As banking emails go, there are a few legends. Joe Mauro's motivational email to junior staff at Goldman Sachs in 2016 is one. Greg Smith's resignation letter (also from Goldman Sachs), published in the New York Times, is another. Bill Kennan's resignation email from Deutsche Bank may not be quite as much of a heavy plop, but it still includes some masterstrokes of which you may want to take note,
Dealbreaker has the email in full. Some of it goes over our heads (what is Motiva?), but Kennan also has a formula which other disgruntled post-bonus associates could follow. Herewith is our deconstruction of his oeuvre.
Firstly, Kennan satirizes the dream of leaving banking for a private equity fund, by claiming he's off to, "global private equity shop KKR (Kohlberg Keenan & Ravis) where I’ve been tasked with building out their cryptocurrency franchise."
Then he satirizes Deutsche Bank: "Things I’ll miss: getting 7 calls from BIS minutes after sending over a request and explaining 7 times what I wrote clearly in the original email; padding my 110-hour staffing log with rogue assignments."
Then he satirizes foolish MDs who think, "the “F9” key magically re-does the model." And then foolish analysts who say, "“will do” and “thanks” after getting shafted."
There's some light ribaldry of his former colleagues: "Burke standing two inches from me while he talks...Prez over-promising and under-delivering." And there's a reference to the way that junior banking jobs expand to occupy your life such that he only got to see "Emily from time to time."
Most of all, though, Kennan seems to be leaving in good humour - there's none of the bitterness of Smith, who didn't get promoted to MD and thus bore a mighty grudge. It's not clear what Kennan's going to do next. He certainly wanted to work in banking once - his CV is littered with archetypal finance qualifications such as an MBA from Columbia and a bachelors from Harvard. But Kennan also looks like a man with more than just the banking string to his bow: he's been a professional hockey player. He's also written an autobiographical book titled, 'Odd Man Rush', about, "a hockey star once on the fast-track to the NHL" and "how he overcame multiple obstacles to find fulfillment and redemption in the strange world of European minor-league professional hockey." After two and a half years in M&A at Deutsche Bank, Kennan clearly thinks he's made for other things. Deutsche will be hoping the resignation email isn't a prelude to another book deal.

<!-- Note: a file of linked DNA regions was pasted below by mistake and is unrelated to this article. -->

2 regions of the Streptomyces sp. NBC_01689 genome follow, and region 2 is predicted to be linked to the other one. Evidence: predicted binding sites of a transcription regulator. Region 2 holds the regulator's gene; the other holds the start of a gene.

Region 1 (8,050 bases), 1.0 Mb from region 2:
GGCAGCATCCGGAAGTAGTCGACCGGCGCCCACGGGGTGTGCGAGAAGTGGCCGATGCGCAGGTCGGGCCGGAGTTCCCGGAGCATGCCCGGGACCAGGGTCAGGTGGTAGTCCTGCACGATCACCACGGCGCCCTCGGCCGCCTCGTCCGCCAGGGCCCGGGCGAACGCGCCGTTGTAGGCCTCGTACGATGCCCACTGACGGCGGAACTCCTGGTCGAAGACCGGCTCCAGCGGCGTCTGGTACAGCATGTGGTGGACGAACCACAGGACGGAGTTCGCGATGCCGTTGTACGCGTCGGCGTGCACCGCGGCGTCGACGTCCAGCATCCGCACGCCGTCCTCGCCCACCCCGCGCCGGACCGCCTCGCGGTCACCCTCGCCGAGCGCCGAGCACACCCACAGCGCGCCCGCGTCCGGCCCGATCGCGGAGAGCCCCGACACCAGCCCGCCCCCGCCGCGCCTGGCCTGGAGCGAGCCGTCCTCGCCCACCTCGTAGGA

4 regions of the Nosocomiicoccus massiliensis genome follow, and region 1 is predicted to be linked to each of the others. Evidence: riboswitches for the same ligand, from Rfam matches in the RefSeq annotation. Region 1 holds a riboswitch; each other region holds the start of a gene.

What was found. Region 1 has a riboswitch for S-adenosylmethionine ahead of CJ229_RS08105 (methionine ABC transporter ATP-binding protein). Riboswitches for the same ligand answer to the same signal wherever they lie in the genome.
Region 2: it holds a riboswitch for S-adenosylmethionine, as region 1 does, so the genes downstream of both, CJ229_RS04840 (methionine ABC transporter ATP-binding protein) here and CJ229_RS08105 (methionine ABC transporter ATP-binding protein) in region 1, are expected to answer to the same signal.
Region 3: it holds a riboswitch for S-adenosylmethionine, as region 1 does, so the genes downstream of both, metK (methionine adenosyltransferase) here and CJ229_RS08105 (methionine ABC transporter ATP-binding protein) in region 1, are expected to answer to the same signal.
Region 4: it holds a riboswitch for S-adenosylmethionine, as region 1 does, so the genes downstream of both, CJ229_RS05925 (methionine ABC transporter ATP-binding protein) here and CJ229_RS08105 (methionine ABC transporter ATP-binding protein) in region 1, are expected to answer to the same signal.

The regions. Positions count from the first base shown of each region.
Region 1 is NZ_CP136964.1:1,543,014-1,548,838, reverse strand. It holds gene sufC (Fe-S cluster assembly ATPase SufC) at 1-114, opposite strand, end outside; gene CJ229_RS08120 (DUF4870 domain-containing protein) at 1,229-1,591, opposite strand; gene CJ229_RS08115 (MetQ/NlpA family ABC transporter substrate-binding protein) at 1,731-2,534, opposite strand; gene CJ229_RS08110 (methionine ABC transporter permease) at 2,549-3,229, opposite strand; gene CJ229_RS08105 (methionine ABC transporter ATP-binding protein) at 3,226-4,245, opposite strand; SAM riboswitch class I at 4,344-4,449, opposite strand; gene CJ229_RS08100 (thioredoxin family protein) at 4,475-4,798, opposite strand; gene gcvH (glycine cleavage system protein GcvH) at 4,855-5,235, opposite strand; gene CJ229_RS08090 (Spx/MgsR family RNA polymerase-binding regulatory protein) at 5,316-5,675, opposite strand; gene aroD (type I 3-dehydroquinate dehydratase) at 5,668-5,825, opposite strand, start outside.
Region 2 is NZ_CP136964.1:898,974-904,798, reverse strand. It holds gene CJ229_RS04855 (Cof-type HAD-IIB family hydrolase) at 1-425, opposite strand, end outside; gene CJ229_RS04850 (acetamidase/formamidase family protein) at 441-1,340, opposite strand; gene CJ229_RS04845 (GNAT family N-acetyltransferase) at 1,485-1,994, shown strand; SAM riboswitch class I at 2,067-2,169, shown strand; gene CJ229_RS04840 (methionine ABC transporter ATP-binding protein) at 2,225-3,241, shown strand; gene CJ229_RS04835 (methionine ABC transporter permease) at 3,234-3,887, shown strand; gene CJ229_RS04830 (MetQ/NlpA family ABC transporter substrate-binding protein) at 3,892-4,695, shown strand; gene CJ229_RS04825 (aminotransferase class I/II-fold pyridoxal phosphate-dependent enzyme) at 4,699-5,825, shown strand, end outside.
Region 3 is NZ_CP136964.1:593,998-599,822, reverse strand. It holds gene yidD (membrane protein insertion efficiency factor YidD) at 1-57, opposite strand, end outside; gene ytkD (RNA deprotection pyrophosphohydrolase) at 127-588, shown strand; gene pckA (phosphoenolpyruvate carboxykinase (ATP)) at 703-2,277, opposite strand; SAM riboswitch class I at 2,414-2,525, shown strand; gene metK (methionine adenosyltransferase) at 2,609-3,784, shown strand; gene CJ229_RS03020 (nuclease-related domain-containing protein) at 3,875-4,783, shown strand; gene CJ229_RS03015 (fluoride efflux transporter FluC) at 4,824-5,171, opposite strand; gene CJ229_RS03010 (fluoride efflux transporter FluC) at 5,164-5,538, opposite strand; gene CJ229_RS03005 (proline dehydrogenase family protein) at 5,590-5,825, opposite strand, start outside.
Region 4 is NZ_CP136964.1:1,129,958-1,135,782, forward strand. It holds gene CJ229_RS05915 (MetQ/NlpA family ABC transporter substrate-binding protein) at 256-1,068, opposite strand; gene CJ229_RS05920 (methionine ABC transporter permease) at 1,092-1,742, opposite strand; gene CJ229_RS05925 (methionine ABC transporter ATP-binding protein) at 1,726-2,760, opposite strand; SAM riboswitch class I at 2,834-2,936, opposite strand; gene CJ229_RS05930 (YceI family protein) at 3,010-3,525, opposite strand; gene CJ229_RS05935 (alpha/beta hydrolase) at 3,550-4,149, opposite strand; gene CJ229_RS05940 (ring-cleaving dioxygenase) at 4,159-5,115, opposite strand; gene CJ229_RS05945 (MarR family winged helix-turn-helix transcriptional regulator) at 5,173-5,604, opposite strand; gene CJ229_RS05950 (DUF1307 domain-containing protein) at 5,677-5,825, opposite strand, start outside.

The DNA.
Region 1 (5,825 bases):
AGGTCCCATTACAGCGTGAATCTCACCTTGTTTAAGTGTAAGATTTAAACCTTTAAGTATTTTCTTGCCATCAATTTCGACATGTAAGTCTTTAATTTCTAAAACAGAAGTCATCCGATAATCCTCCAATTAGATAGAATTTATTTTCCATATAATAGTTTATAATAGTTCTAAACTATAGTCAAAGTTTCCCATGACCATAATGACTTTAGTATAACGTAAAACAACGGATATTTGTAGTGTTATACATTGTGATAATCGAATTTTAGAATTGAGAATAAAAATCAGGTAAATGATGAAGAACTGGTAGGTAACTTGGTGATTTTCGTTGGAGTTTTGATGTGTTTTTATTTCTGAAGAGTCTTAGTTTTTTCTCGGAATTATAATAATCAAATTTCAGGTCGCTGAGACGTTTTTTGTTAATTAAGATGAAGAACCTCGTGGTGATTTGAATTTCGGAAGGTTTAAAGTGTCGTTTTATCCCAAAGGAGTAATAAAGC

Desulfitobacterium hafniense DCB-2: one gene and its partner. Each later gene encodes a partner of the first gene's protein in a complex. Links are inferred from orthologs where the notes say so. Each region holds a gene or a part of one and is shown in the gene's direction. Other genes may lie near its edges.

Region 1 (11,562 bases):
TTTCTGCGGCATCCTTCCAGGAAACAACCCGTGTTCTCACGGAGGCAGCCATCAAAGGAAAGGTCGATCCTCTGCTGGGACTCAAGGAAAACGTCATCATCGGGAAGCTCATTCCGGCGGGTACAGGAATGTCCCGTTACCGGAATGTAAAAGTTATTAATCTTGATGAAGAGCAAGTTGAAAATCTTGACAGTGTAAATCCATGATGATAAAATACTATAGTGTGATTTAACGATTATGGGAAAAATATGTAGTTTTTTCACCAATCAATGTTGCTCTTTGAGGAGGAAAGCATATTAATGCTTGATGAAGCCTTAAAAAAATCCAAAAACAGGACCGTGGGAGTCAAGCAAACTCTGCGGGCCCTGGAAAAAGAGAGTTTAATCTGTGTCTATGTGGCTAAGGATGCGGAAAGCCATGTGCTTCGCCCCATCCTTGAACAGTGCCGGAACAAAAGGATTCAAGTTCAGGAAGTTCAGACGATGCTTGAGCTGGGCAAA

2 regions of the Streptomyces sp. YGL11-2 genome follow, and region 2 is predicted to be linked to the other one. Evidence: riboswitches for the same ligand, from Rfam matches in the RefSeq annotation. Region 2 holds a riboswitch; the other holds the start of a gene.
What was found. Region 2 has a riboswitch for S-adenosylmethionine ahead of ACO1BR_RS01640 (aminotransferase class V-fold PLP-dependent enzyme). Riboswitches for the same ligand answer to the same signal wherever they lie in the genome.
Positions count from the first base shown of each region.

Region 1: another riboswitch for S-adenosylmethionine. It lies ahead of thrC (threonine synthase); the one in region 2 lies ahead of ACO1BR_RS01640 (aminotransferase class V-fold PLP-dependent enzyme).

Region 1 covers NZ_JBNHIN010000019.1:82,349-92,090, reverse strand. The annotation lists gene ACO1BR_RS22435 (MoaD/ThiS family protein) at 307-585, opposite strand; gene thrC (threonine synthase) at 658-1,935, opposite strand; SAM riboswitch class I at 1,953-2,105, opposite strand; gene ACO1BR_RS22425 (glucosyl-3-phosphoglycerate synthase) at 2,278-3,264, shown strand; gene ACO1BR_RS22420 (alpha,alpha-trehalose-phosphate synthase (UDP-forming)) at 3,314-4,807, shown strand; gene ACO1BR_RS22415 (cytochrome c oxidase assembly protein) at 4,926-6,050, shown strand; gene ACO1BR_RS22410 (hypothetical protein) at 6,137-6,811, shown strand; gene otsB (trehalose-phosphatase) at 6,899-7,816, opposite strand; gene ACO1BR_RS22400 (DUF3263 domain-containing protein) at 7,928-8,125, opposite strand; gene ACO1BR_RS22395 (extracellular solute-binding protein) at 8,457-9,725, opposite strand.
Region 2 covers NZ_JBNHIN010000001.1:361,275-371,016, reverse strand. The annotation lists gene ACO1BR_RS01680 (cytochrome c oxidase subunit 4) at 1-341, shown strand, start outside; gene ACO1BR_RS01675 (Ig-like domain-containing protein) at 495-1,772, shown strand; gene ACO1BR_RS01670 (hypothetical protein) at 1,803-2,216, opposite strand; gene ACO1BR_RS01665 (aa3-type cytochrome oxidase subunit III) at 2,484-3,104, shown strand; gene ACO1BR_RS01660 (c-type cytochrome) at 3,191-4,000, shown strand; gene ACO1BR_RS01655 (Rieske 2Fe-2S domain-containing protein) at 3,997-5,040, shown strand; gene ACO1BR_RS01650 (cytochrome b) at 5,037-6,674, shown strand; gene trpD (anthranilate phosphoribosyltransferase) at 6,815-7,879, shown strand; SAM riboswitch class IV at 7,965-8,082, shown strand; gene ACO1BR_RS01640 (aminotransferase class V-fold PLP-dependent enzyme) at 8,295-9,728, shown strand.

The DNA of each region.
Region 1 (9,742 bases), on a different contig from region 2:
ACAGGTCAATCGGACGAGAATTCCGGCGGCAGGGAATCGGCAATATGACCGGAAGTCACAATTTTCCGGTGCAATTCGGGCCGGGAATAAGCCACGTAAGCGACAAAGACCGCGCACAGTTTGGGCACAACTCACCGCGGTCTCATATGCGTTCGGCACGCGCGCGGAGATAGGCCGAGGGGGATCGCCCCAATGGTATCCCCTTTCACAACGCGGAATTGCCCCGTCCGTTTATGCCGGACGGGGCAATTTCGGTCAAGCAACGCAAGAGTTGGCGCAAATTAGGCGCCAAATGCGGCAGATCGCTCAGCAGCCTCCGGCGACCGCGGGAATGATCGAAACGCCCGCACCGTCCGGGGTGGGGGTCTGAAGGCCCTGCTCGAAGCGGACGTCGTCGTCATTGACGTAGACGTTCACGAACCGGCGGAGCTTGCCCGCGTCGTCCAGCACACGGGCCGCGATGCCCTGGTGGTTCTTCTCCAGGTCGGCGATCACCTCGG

Separately, you can't keep the nasties out of finance, especially - it seems - if you're a Swiss bank. Echoing ex-UBS boss Marcel Rohner's statement to the UK parliament in 2013, Credit Suisse CEO Tidjane Thiam said yesterday that it's impossible to screen out the, "3% to 4% of people will "do the wrong thing in any circumstance". Instead of avoiding these people in the first place, Thiam said Credit Suisse is giving extra bonuses to people who call out wrongdoing. This may at least help compensate for the smaller increase in the bank's bonus pool this year.
Credit Suisse's bonus pool will rise by 3% this year. Last year it rose by 6%. (Bloomberg)
Credit Suisse said U.S. authorities are investigating whether it hired well-connected Chinese “princelings” in exchange for investment banking business. (Financial Times)
Thiam defends VIX ETN: "The prospectus is extremely clear. It says things like your ETN has zero long-term value . . . like if you invest for more than one day you are likely to lose all or a substantial portion of your investment.” (Financial Times)
Ex-Credit Suisse bankers are convening at a fintech firm called Quant Insight. The latest to join is Garrett Curran, former head of UK operations. (Financial News)
Deutsche Bank CFO: "The recent increase in volatility, which was expected, is good for the business, no question." (AFR)
Rokos Capital doubled floor space at its headquarters at 23 Savile Row last year. It now employs 120 people. (Financial News)
Dusty Philip is now co-head of M&A at Goldman Sachs, alongside Michael Carr and London-based Gilberto Pozzi. (WSJ)
Escape banking for private equity and do the job of a banker. (WSJ)
How to hedge your career against falling equities markets: work on a desk that deals with corporate share buybacks. (Bloomberg)
Citi employees were given the special opportunity to express their appreciation for each other through gifts including thank you cards, artisanal coffee and rose bouquets. (Humanresourcesonline)
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